For a long time, my thoughts had been on healing and loving myself (as I think everyone should spend some time doing.) But then I realised, I was caught in a cycle of self-help and self-service. My yoga practice was devoted to healing my overworked body and stressed mind. The time I'd manage to carve for myself each week out of a busy work and social schedule was dedicated preciously to me-time and alone-time. What was once a necessity was becoming a cycle that fed only itself and started to feel a little hollow. Apathy grew. The healing was done, but I hadn't thought to look where to go beyond it.
I realised then, that my focus had to shift. I had a new mantra, and a new metaphorical figure to guide me. Hanuman, the God of love and devotion, and these words: how can I serve?
The surge and popularity of yoga in the West as a largely asana-based practice, and the adoption and adaptation of Hindu deities, religious texts and spiritual doctrines has been something of a curiosity to me. As with all things in the West, if there's a money-making opportunity on something that is culturally popular, it will happen. And it has. There's endless discussion on this, and the sincerity of a yoga practice if it is steeped in, or contains, a large apparent focus on the image of the practice rather than the quiet, humble practice that can take place offline without the need to shout about it and Instagram it. That is not to say if you do promote or post about your practice it makes it insincere. But rather, we know that media leads the minds of many and if a largely visual-based practice is what is seen, on some subliminal or subconscious level the belief forms that our practice should be an external one done for the sake of the practice (improvement in asanas, nailing an arm balance, your new $70 leggings or cushy mat, a practice done on an idyllic beach or up a mountain). Do we practice for the sake of the practice? Or do we practice with something beyond the one hour spent on the mat or in meditation? In my most extreme moments, I began to feel uncomfortably that spiritual seeking was portrayed and consumed as a luxury that only the middle-class West could afford. I continued my yoga practice, and continued to teach.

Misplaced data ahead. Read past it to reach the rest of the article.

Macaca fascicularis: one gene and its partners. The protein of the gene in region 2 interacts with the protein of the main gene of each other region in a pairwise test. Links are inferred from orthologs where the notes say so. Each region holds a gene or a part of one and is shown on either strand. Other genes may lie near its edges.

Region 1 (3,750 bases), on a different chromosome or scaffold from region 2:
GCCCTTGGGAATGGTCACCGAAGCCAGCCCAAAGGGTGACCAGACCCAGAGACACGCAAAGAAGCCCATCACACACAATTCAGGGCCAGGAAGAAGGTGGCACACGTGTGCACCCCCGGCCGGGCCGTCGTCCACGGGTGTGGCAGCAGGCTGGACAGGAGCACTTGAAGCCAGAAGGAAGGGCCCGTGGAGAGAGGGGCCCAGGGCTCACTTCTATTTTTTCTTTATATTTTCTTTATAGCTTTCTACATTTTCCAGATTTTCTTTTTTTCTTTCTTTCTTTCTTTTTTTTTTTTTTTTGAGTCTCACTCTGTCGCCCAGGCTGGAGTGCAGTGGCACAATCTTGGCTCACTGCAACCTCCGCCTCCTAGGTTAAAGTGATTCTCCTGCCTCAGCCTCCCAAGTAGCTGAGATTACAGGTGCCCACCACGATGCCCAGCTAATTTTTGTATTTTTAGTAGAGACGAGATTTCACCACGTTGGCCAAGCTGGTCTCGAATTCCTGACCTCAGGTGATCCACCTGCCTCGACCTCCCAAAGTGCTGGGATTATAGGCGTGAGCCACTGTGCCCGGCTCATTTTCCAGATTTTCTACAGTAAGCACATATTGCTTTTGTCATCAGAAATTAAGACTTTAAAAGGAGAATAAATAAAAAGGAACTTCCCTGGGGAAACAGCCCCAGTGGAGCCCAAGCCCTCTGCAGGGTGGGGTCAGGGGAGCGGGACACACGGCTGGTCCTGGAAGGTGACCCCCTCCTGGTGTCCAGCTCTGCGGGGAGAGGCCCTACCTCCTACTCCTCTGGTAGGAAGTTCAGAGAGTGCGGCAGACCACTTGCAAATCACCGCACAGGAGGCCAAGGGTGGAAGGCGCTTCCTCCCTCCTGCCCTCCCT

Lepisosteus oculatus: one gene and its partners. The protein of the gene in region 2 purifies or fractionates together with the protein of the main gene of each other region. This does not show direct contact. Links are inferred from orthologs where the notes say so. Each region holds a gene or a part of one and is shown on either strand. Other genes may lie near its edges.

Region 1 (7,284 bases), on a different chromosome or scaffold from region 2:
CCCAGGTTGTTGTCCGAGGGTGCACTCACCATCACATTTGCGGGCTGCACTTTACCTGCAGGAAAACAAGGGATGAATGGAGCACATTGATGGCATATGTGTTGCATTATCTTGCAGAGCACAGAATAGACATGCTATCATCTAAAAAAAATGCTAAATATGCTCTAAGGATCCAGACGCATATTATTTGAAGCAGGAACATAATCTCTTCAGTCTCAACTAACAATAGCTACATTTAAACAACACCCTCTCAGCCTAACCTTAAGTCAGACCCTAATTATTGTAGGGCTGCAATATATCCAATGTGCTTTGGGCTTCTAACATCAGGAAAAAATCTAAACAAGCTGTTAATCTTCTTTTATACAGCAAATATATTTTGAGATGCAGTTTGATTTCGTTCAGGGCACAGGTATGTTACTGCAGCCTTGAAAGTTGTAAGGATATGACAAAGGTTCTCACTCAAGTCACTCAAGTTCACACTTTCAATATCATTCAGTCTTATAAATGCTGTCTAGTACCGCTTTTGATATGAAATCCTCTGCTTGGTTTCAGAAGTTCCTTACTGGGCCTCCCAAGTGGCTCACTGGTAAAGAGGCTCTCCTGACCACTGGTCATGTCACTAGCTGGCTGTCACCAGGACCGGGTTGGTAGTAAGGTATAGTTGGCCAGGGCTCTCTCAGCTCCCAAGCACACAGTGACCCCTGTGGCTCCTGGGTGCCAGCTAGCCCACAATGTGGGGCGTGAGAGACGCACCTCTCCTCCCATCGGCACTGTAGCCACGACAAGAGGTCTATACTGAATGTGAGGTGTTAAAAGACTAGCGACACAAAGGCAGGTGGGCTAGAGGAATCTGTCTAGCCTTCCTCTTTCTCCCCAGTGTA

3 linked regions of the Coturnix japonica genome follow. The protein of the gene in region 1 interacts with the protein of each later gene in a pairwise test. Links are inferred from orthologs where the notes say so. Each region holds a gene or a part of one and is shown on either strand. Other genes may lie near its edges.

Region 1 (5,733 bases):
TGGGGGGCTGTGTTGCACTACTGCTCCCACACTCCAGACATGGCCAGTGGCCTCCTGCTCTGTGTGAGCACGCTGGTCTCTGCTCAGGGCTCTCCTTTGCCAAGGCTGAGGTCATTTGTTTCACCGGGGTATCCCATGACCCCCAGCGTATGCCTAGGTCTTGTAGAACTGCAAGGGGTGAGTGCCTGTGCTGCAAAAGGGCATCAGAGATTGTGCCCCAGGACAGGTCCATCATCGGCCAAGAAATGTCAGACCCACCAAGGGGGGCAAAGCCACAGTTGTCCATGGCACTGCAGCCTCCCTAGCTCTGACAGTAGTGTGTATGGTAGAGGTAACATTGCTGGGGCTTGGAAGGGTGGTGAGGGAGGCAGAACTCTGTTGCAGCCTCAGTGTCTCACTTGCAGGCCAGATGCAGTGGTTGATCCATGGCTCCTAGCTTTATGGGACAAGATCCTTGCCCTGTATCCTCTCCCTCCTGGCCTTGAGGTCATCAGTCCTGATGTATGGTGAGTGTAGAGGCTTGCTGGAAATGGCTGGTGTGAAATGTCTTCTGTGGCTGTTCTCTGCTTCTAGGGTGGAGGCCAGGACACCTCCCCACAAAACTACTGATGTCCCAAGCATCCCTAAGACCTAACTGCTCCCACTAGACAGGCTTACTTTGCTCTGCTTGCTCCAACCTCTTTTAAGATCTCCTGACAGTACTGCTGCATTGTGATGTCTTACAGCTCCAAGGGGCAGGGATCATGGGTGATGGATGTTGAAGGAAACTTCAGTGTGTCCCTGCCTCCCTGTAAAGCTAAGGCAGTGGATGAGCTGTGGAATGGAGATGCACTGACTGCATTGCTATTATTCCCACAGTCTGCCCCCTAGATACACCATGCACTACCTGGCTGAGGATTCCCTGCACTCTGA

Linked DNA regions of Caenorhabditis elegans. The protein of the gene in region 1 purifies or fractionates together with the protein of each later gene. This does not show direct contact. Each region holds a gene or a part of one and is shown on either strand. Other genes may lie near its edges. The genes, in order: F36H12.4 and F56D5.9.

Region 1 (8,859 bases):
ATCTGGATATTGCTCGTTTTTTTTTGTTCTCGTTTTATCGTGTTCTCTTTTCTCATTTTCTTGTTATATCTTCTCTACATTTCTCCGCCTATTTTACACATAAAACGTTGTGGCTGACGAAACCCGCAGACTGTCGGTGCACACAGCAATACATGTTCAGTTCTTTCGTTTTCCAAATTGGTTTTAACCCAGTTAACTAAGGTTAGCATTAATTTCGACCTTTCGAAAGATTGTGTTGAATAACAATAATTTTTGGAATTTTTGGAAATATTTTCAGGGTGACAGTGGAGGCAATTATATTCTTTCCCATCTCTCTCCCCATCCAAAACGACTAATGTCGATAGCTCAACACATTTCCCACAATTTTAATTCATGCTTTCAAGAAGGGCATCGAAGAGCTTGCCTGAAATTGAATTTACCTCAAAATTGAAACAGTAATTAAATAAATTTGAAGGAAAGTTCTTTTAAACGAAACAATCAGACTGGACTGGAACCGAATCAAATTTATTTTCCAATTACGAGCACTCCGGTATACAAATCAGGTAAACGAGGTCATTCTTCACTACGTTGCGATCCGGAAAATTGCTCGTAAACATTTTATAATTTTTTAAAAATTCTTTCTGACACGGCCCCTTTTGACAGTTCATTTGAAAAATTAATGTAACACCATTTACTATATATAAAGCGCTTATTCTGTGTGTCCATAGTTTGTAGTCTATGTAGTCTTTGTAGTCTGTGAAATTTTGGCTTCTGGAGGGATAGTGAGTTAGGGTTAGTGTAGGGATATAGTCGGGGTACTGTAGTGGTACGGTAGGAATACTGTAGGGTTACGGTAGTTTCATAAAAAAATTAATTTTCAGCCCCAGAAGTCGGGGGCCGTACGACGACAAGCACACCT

Now I am realising and understanding the value of a strong practice, if the focus of the practice is not wholly your own well-being and development. If you can practice, and iron out the mental kinks of anxiety and doubt, and build a strong foundation of good self-esteem and mental soundness, and a physically strong body that can carry a calm and focussed mind, it puts you in the best place to then turn your attention outwards to helping others. This process could take months or years. But we are past the stage, culturally and collectively, of needing to endlessly heal ourselves. Self-healing needs to take place. And it is an ongoing process. But we need to know what lies beyond it, to give us something to aim towards, and to know that we have purpose outside ourselves and our practice. And for some, that may be the need to help and heal others.
These are the colours of my mind both over the last year, and into the start of this one. All largely in reflection of my own past and present. Not in contemplation of any other one individual or even group, just the cultural trend I see at large. As I strengthen my voice and courage to speak my mind louder, and expand my knowledge and horizons of what there is in the world to be done, I hope to find my place in how I can serve and help and heal others.
I'm still wandering, and as I write this I'm in Bangkok. My writing has moved from what I've seen to what I'm thinking and feeling. Sometimes the external things I see intrigue me, and other times I seek a quiet corner to go inwards and make sense of the swirling impressions I've collected, to sort and sound them out before I can continue to wander with a clear mind.